Many homeowners dream of a life free of monthly mortgage payments. But for many of us, it will be years until we become free of this financial drain. However, certain measures can help to reduce the term of your mortgage, and allow you to pay off the loan early. Of course, this option is not for everyone, so here's a brief outline of the pros and cons to help you decide.
Pay Off Early
The primary incentive for paying off your mortgage early is that you can potentially save thousands of dollars on interest, explains Rick Sharga, executive vice president of Carrington Mortgage Holdings. "In a typical 30-year, fixed rate mortgage, the borrower will actually pay more in interest payments over the life of the loan than he or she will pay in principal."
Paying more of the principal balance earlier in the life of the loan can dramatically reduce the amount of interest paid, and the earlier in the loan that the principal is paid down, the higher the savings. In addition, eliminating this debt will free up funds that would have gone towards monthly payments, so they can go towards savings, investments or purchases, he says.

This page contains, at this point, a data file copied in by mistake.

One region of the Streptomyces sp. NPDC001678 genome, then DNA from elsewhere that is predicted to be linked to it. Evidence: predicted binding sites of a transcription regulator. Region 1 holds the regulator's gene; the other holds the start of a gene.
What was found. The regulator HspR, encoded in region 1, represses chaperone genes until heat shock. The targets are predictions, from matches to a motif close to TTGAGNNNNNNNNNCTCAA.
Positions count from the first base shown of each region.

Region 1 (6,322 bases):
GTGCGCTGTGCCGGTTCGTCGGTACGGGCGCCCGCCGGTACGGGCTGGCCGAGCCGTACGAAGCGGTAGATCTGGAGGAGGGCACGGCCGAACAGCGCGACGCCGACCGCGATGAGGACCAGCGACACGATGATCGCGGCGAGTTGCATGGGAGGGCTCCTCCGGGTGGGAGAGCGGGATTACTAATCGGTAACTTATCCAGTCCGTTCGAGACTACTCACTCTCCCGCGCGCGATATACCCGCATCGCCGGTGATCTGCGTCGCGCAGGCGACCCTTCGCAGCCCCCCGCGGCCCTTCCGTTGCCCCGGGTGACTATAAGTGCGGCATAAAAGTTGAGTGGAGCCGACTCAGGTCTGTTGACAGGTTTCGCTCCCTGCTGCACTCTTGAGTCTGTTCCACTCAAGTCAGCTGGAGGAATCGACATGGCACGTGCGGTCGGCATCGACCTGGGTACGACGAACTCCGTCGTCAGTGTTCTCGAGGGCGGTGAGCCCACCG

There are very few downsides to paying off a mortgage early, Sharga claims. However, he notes, homeowners should consult the terms of their mortgage contracts, as some can include pre-payment penalties if the loan is paid off too quickly. In addition, there may be some tax ramifications, since mortgage interest is tax deductible, so it's always a good idea to check with an accountant to determine what, if any, tax liability there might be.
Hold Until Term
There has been much debate over whether it makes sense to pay off a mortgage early or hold it to maturity, explains Roman Ciosek, managing director and partner of HighTower's Strata Wealth Management. Ultimately, however, your decision should depend chiefly on the current market conditions.
"In this low interest rate environment, we are of the camp that one should hold on to a new mortgage or refinance an existing one," Ciosek says.
With current rates at 30-year lows, the risk involved in holding on to a longer term mortgage is minimal, he explains.
"Even more attractive is the fact that the 15-year rate is around 3.4%, which we feel would make sense to keep to maturity. If one can deduct the mortgage, the overall rate would be below 3%. This would lead us to use those monies to fund retirements such as a 401k and IRA's, as longer term, they would most likely have better returns than the 3%," he says.
With market confidence at an all-time low, many investors are nervous There are numerous drawbacks associated with holding your mortgage until maturity. The most obvious, of course, is that you must shoulder the financial burden for longer, which means that you'll pay more in interest overall. You'll also gain equity in your house at a much slower rate, which could potentially disqualify you from acquiring a reverse mortgage or similar loans.